When asked if the legislation would test the pipeline of potential qualified female candidates, Temin seemed less concerned. "I do think there is a great pipeline for women directors – and a full pipeline for women directors that exist already, so I think that should this law be on the books, they will find some great people to populate the director ranks." [...read more]

From Pot Podcasts to Taboo Tesla Tweets, Musk’s Antics Continue

Eve Tahmincioglu, Directors & Boards, September 10, 2018

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The Air Force is reportedly looking into Tesla CEO Elon Musk's recent appearance on a popular podcast because it appears to showing the embattled executive smoking marijuana.

It's the latest in unusual behavior by Musk, including a tweet storm last month when he claimed he wanted to take Tesla private and then changed his mind. The claims apparently surprised the company's board; and they prompted a Securities and Exchange Commission inquiry.

Clearly, Musk marches to the beat of his own drummer, but in cases like this, what's a board to do?

Corporate crisis and reputation adviser Davia B. Temin, CEO of Temin and Company Inc., weighs in:

There have always been "force-of-nature" CEOs. These are the geniuses who single-handedly build or propel organizations to new heights of innovation, achievement, profitability and impact. As a society, we tend to revere them, as much for their sins as for their sainthood. But, as directors, we are plunged into a conundrum. How much leeway do we give them, and when do we need to pull in the reigns? [...read more]

Moonves Resigns Amid Sexual Misconduct Allegations

Richard Quest, Quest Means Business, CNN Money, September 10, 2018

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It's a pivotal moment for the #MeToo Movement and for CBS. Their Chief Executive, Les Moonves, is leaving the company immediately, pushed out by fresh accusations of sexual assault. Moonves is the first Fortune 500 CEO to be ousted through the #MeToo era.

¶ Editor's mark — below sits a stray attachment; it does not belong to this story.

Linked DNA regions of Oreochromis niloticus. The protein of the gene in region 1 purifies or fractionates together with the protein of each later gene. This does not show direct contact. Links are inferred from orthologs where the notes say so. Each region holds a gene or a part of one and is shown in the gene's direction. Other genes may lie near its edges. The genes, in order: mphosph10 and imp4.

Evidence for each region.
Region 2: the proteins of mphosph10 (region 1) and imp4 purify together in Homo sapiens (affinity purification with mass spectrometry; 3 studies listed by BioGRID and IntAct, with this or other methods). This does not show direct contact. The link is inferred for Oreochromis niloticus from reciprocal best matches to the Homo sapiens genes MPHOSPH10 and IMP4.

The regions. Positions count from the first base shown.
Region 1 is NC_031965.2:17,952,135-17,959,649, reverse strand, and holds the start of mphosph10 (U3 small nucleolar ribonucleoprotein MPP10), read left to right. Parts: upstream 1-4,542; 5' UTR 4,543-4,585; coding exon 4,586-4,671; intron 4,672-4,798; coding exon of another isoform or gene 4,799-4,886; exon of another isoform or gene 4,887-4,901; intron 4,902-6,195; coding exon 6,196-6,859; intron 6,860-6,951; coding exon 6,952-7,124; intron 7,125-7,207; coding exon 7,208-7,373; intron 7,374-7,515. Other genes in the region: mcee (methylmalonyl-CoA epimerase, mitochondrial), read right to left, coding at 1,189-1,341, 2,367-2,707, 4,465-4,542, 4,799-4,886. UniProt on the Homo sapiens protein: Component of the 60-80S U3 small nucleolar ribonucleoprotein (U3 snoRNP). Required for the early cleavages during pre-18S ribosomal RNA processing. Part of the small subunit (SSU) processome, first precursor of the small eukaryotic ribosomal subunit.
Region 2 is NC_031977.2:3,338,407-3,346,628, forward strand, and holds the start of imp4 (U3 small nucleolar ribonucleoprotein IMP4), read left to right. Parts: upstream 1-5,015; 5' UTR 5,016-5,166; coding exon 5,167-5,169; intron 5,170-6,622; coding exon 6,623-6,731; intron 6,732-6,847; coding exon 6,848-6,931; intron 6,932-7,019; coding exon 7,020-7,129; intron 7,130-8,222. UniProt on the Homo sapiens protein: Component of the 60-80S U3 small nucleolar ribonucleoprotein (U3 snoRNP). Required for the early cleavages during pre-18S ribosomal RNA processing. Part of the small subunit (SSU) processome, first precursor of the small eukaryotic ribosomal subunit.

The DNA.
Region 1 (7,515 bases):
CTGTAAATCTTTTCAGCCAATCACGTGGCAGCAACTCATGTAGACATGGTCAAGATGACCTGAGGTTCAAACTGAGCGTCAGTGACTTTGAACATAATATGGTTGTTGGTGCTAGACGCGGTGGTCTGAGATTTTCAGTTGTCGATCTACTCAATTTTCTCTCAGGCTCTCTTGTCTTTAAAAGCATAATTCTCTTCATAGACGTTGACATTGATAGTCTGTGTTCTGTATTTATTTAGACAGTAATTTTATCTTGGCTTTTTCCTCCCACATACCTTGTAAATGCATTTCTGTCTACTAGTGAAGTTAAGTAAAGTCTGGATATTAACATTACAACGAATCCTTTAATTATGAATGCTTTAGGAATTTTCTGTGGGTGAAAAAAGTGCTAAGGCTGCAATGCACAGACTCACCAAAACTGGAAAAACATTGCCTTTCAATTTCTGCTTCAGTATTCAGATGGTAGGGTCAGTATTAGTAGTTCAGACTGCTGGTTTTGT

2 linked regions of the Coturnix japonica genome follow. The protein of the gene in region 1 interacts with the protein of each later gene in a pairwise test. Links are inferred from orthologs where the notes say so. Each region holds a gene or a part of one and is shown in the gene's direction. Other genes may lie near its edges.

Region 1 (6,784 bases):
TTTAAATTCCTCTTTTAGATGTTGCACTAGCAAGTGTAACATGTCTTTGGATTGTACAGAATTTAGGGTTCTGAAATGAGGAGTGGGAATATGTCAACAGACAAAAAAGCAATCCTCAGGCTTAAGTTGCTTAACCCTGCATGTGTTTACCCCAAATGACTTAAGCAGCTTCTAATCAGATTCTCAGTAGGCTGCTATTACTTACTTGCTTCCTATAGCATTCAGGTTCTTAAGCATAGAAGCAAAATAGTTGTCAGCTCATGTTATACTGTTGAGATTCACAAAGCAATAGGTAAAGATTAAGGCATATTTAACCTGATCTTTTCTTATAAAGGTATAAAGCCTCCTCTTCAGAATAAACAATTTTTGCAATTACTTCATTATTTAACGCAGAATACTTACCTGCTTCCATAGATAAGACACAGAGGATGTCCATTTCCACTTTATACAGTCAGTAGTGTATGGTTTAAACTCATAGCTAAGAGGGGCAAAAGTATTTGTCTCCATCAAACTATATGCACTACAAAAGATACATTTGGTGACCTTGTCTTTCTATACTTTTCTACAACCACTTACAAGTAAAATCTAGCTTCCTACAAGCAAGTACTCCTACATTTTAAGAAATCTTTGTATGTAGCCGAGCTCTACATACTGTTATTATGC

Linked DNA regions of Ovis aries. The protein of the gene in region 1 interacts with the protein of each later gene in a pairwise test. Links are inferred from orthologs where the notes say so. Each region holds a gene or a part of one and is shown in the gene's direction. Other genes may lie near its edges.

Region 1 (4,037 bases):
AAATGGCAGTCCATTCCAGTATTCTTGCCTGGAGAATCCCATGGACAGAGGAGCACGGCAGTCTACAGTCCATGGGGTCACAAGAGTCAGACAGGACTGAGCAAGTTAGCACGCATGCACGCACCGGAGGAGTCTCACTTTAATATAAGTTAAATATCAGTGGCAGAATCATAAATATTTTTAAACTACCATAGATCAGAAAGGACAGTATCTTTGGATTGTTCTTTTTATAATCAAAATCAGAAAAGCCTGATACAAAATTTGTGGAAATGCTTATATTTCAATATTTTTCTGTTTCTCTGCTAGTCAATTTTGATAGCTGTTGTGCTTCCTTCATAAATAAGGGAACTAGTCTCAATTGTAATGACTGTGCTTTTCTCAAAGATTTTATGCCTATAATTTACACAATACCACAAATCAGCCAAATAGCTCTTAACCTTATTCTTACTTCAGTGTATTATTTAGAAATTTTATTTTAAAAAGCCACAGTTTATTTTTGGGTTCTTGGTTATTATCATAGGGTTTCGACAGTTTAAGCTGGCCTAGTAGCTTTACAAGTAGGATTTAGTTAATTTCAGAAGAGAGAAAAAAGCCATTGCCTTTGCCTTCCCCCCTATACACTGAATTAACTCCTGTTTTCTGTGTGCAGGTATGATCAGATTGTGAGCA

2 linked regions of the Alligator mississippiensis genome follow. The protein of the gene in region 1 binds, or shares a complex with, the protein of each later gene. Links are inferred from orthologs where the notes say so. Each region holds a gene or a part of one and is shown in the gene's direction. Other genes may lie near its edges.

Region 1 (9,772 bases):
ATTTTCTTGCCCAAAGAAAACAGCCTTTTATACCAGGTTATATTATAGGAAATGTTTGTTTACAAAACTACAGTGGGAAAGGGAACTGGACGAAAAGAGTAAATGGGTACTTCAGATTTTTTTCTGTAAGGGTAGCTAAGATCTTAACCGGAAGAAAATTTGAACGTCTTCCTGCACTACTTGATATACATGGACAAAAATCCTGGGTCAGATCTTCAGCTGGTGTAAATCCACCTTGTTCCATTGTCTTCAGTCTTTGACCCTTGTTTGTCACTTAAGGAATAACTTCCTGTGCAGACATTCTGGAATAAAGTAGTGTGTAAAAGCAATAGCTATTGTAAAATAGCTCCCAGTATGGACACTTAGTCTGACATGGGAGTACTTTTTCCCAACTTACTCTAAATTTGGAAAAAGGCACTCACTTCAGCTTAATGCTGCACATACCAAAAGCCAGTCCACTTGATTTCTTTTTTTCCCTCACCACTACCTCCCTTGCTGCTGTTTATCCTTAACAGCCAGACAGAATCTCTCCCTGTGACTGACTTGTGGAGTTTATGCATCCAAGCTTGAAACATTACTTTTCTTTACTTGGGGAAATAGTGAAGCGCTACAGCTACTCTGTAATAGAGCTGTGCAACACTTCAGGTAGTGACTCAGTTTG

The controversy isn't over because the details of Moonves' payout is still to be decided. CBS shares have regained some of the early losses. They are still down for the day, that's partly because with Moonves gone, the battle for control of CBS has come to an end.

Richard Quest talked to media reputation strategist, Davia Temin, about Moonves' exit and potential payout, the #MeToo Movement, how a board should respond to years' old allegations, and Serena Williams' response to her fine at the U.S. Open. [...read more]

Money managers get caught up in #MeToo movement

Christine Williamson, Pensions & Investments, September 3, 2018

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In the year since Harvey Weinstein's alleged sexual assaults came to light, institutional investors have begun to ask external money managers about their firms' histories on sexual misconduct.

The nascent trend to ask money managers to disclose sexual harassment and assault settlements was sparked by the #MeToo movement, which reignited last October after women all over the world shared their stories of sexual abuse in response to the Weinstein revelations, industry observers said.

"Weinstein was the game changer," said Davia B. Temin, formerly a money management marketing executive who now is president and CEO of New York-based Temin and Co. Inc., a crisis and reputation management specialist.

"Pension funds and other institutional investors aren't going to invest — or remain invested — with money managers with reputational issues. Negative publicity is a huge deterrent," Ms. Temin said. [...read more]

The need for sleep: Elon Musk and the perils of working around the clock

Rajeshni Naidu-Ghelani, BNN Bloomberg, August 24, 2018

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Burning the midnight oil at work? Many of us are guilty of it. But Tesla Inc. CEO Elon Musk's admission in a New York Times interview that he works 120 hours a week on little sleep has sparked a debate about workplace culture and how productive senior executives can be under grueling work schedules.